A sailing buddy asked for my help solving a problem on the hard dodger aboard his Taswell 45. Over the years, a series of small cracks had appeared in the top surface that was composed of some kind of vinyl or thick paint. The underside of the dodger was exposed fiberglass matt, painted to match the top. The structure’s thickness indicated a core of some type.
My first thought was to simply peel the top material back at the cracks and fill the voids, then repaint the surface. But poking through the cracks revealed soft material underneath. Tapping the surrounding area found more delamination in a circular pattern. With some hesitation, I started peeling up a small portion of the top surface to reveal a rotted plywood core. Rot extended in all directions; water had been getting into the core for years.
I wanted to minimize damage to the top surface to enable proper fairing once the rotted wood had been removed, but there was no choice but to keep peeling the surface back as far as necessary. I kept the cuts minimal and knew that some of the remaining rotted fibers probably extended under the surface where it was still solidly attached to good plywood. How to ensure that I could stop the rot in these areas?
Having used a penetrating epoxy successfully in the past, I purchased a package of “Git”-Rot at the local chandlery. Manufactured by Life Industries under the BoatLife label, I believed it to be the ideal solution to stop the rot in the plywood and strengthen the remaining structure, as the epoxy should follow and encase the damp fibers of the wood. The manufacturer’s instructions indicated that “Git”-Rot would perform on wet wood, but that the epoxy would not displace water saturated into the wood fibers. The dryer the rotted wood, the stronger the results.
So, once I’d removed a majority of the rotted wood, I tented the dodger and applied heat to dry out the remaining wood as much as possible. After a few days of heat, the exposed plywood was still damp but not wet to the touch, a level of moisture that probably extended into the rotted fibers stretching for a few inches under the top surface.
“Git”-Rot comes as a two-part epoxy, a 3:1 mix of Part A resin and Part B, the curing agent, all clearly labeled. The product box, available in three sizes, includes a mixing and application bottle with measuring lines for an accurate mixture. The most commonly available package—16 fluid ounces or 473 milliliters—provided enough epoxy for two applications for this project.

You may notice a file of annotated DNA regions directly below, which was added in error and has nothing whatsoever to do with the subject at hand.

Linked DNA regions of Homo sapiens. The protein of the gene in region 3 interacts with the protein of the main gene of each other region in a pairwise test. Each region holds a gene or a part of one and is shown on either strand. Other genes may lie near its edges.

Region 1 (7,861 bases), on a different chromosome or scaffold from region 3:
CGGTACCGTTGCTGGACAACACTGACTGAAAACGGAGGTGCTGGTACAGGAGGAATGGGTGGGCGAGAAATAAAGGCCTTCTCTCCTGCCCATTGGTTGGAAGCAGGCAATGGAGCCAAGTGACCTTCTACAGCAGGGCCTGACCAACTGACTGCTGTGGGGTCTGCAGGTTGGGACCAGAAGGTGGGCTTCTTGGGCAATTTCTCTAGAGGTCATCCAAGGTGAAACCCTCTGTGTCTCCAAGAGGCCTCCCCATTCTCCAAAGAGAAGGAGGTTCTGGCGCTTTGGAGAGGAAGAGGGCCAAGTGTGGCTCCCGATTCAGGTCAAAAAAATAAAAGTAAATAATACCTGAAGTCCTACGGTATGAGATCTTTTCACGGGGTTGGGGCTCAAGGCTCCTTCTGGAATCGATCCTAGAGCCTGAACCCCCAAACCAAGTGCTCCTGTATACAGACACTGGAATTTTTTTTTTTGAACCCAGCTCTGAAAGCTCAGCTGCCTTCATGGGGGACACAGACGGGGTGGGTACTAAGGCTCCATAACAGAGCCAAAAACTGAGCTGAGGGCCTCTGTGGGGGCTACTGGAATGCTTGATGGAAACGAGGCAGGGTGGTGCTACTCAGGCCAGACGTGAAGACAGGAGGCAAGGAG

I saturated the exposed wood with the mix using a disposable brush. By the next day, the exposed plywood was solid epoxy, a surface that contoured to the rough plywood. Tapping the top material surrounding the exposed plywood indicated a solid structure underneath. The “Git”-Rot had travelled far enough under the top to saturate the damp plywood and harden. Success!
Now I had a hard, very rough epoxy/plywood surface to refinish. I could have used additional “Git”-Rot to fair the exposed epoxy/plywood, but instead I used regular epoxy and fairing compounds (Cold Cure or West System). I applied multiple thin layers to the area, fairing the surface into the existing top. The dodger top was now solid, the fairing blending in nicely to the existing surface. A light sanding of the entire top and application of a matching marine enamel finished the project.
Without a penetrating epoxy, I would have had to peel back additional areas of the top surface and dig out more plywood core to remove all potential rotted fibers, probably down to the fiberglass skin forming the bottom surface. “Git”-Rot saved me considerable time and expense.